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The OCZ Trion 100 SSD Is Running Well On Linux

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  • The OCZ Trion 100 SSD Is Running Well On Linux

    Phoronix: The OCZ Trion 100 SSD Is Running Well On Linux

    Recently you may have heard of OCZ launching their new Trion 100 series, which is the latest example of low-cost solid-state storage. The OCZ Trion 240GB costs just $90 USD and the larger capacities are also around $0.375 per GB. In having picked up one of these cheap SSDs for another Linux test system recently, I ran some basic open-source Linux benchmarks on the Trion 100...

    http://www.phoronix.com/scan.php?pag...-100-SSD-Linux

  • #2
    Just 30Tb of writes for 240Gb drive? This TLC nand stuff seems to be really-really bad in terms of write cycling. It barely alive after about 150 rewrite cycles or so. Yikes!

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    • #3
      Originally posted by SystemCrasher View Post
      Just 30Tb of writes for 240Gb drive? This TLC nand stuff seems to be really-really bad in terms of write cycling. It barely alive after about 150 rewrite cycles or so. Yikes!
      How are you determining "barely alive"?

      Comment


      • #4
        Ever since I heard of the trim issues that Samsung drives have on Linux, I have been looking for an alternative ssd for linux. This Drive could be my new Linux ssd.

        http://ocz.com/consumer/trion-100-ssd/specifications
        Looking at the specs, it supports trim. Hopefully there is no bugs that messes up trim support.

        I am also glad that there is a Linux binary for updating the drivers. Hopefully the process is straight forward unlike the Samsung tools I tried to use... Have you tried updating the firmware Mr. Larabel?

        Edit: I took a look at the tool and it's in a nice GUI, Cool! Also on a side note, I found that the firmware currently installed on the drive is the
        latest one.
        Last edited by CuriousTommy; 19 July 2015, 10:25 PM. Reason: Looked into the app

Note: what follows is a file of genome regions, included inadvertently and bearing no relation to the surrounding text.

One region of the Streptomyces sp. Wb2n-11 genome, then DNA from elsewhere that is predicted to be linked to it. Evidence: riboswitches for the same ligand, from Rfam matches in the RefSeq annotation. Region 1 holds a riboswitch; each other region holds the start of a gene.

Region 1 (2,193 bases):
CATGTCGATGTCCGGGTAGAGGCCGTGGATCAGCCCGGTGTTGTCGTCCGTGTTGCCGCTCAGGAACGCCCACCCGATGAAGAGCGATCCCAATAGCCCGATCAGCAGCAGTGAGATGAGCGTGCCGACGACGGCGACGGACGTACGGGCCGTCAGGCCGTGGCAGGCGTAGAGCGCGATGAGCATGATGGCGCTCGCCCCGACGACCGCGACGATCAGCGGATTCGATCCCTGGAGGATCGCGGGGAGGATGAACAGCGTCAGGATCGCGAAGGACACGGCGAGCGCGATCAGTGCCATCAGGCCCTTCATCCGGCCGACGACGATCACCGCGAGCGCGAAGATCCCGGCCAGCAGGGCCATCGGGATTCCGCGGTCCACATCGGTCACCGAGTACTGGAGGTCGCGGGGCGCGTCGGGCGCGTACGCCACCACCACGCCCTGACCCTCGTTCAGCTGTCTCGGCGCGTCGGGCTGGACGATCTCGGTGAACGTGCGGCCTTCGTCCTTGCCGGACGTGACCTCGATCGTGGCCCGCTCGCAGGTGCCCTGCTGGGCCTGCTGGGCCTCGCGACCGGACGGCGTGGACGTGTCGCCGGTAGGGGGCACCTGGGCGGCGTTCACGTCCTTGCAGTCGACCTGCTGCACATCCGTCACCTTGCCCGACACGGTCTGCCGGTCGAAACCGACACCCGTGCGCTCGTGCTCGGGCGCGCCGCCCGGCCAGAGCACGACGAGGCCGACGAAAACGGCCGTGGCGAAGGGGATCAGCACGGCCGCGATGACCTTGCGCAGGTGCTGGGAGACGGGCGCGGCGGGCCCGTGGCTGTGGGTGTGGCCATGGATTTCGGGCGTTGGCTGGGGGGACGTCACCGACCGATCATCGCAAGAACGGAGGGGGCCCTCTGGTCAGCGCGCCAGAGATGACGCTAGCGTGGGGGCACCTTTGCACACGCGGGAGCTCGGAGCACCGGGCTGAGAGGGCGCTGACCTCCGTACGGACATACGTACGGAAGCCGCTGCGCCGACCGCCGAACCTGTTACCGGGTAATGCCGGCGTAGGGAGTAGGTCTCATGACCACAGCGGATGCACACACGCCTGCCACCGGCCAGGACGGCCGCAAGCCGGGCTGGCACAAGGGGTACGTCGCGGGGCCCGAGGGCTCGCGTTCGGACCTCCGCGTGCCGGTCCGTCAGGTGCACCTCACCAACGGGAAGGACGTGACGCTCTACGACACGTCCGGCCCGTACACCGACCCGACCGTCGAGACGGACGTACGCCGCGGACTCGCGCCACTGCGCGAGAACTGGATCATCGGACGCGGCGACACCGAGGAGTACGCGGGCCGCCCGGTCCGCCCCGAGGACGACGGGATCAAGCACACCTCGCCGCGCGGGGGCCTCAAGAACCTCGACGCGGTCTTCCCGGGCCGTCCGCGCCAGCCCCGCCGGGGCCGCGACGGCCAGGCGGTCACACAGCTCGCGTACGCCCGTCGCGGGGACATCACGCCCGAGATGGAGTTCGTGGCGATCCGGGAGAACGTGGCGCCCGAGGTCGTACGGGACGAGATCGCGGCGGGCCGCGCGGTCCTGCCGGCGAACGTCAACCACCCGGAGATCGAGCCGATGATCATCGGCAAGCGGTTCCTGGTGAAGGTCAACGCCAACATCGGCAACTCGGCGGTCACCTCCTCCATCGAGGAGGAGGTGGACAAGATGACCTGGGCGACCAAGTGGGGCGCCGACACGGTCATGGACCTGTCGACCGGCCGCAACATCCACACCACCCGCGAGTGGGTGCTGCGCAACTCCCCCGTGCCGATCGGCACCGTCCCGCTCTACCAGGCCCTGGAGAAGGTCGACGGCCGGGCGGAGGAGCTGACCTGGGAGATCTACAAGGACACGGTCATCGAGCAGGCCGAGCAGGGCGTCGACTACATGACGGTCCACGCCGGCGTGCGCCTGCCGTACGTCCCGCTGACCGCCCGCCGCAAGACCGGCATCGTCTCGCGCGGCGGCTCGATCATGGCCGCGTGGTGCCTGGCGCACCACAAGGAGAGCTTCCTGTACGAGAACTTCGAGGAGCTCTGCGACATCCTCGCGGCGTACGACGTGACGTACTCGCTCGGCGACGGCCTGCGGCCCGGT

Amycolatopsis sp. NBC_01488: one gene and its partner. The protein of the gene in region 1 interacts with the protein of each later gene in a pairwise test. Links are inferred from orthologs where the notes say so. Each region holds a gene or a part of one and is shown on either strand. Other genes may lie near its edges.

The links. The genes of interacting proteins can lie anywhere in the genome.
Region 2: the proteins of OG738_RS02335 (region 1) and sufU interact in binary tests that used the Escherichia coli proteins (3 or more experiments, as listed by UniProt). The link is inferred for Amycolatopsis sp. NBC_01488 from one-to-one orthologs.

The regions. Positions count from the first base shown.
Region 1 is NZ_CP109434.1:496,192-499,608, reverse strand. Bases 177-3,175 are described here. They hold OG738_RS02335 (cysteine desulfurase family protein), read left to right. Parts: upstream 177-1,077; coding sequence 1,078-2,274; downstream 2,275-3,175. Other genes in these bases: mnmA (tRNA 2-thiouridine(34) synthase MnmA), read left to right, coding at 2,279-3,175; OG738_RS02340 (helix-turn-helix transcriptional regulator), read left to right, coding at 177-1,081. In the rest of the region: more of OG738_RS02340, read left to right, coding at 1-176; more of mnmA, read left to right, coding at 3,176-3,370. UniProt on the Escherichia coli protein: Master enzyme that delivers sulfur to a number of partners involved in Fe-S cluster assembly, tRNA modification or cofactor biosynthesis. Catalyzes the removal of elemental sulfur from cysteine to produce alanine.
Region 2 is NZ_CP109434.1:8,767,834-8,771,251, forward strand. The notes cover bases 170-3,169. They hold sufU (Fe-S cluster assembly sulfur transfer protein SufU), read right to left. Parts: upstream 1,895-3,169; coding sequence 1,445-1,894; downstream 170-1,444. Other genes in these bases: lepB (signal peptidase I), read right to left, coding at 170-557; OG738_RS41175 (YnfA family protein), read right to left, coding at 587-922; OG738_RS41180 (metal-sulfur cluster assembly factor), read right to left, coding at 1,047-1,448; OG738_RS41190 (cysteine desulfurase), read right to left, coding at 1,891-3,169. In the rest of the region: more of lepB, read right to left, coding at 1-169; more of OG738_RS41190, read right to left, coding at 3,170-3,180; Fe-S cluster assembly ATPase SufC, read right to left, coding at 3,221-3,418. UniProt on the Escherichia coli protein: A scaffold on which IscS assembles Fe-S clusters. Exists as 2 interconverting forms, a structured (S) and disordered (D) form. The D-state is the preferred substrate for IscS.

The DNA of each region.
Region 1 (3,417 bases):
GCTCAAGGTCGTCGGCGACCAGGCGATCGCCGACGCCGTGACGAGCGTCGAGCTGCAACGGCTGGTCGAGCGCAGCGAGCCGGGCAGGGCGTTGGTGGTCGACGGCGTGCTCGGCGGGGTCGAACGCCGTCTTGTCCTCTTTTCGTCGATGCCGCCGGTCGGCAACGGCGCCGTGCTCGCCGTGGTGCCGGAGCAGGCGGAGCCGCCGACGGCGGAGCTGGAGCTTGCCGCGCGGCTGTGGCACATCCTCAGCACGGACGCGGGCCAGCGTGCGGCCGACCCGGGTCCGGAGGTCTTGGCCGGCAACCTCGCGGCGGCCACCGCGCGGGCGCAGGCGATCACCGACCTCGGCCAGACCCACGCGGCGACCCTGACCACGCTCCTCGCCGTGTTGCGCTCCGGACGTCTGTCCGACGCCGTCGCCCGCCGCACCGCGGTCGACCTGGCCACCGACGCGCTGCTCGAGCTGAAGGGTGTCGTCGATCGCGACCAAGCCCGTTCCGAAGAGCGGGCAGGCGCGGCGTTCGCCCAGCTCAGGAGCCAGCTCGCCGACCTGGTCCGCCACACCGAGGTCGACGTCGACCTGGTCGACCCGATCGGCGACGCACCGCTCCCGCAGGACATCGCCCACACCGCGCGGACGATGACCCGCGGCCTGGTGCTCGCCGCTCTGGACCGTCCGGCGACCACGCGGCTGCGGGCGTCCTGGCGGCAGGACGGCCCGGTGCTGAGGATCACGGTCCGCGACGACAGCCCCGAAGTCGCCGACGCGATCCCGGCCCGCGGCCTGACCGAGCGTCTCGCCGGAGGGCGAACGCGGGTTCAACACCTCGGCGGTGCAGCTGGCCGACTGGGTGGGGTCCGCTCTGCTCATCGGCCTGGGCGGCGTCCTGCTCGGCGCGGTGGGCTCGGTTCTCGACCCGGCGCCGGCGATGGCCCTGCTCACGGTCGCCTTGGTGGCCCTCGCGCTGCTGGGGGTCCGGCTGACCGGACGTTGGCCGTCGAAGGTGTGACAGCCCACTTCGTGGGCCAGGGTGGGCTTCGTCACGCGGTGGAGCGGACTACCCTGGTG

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        • #5
          Originally posted by CuriousTommy View Post
          Ever since I heard of the trim issues that Samsung drives have on Linux, I have been looking for an alternative ssd for linux. This Drive could be my new Linux ssd.
          Samsung says that it is a bug in the Linux Kernel. They can reproduce it and seems to have a patch.

          https://blog.algolia.com/when-solid-...-solid/#july17

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          • #6
            Originally posted by CuriousTommy View Post
            Ever since I heard of the trim issues that Samsung drives have on Linux, I have been looking for an alternative ssd for linux. This Drive could be my new Linux ssd.
            Thanks for the info! I checked the Launchpad bug report and considering Samsung 8-series drives are now blacklisted (queued TRIM usage at least) in the kernel it seems that I have to reconsider buying an 850 EVO as my next drive.

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            • #7
              Originally posted by -MacNuke- View Post

              Samsung says that it is a bug in the Linux Kernel. They can reproduce it and seems to have a patch.

              https://blog.algolia.com/when-solid-...-solid/#july17
              Thanks for telling me that! I feel more better about buying the Samsung SSD. Although I might still get a different SSD just so I can tell which SSD has the OS I want to boot from.

              Originally posted by joh??n View Post

              Thanks for the info! I checked the Launchpad bug report and considering Samsung 8-series drives are now blacklisted (queued TRIM usage at least) in the kernel it seems that I have to reconsider buying an 850 EVO as my next drive.
              Well the post above has said that it is a Kernel bug. When it gets fixed, the Samsung drive probably get removed from the blacklist, assuming there is no issues. So it might not be a bad idea to get an EVO.


              On a off topic note, does the trim issues apply to mac users also?

              Comment


              • #8
                Originally posted by CuriousTommy View Post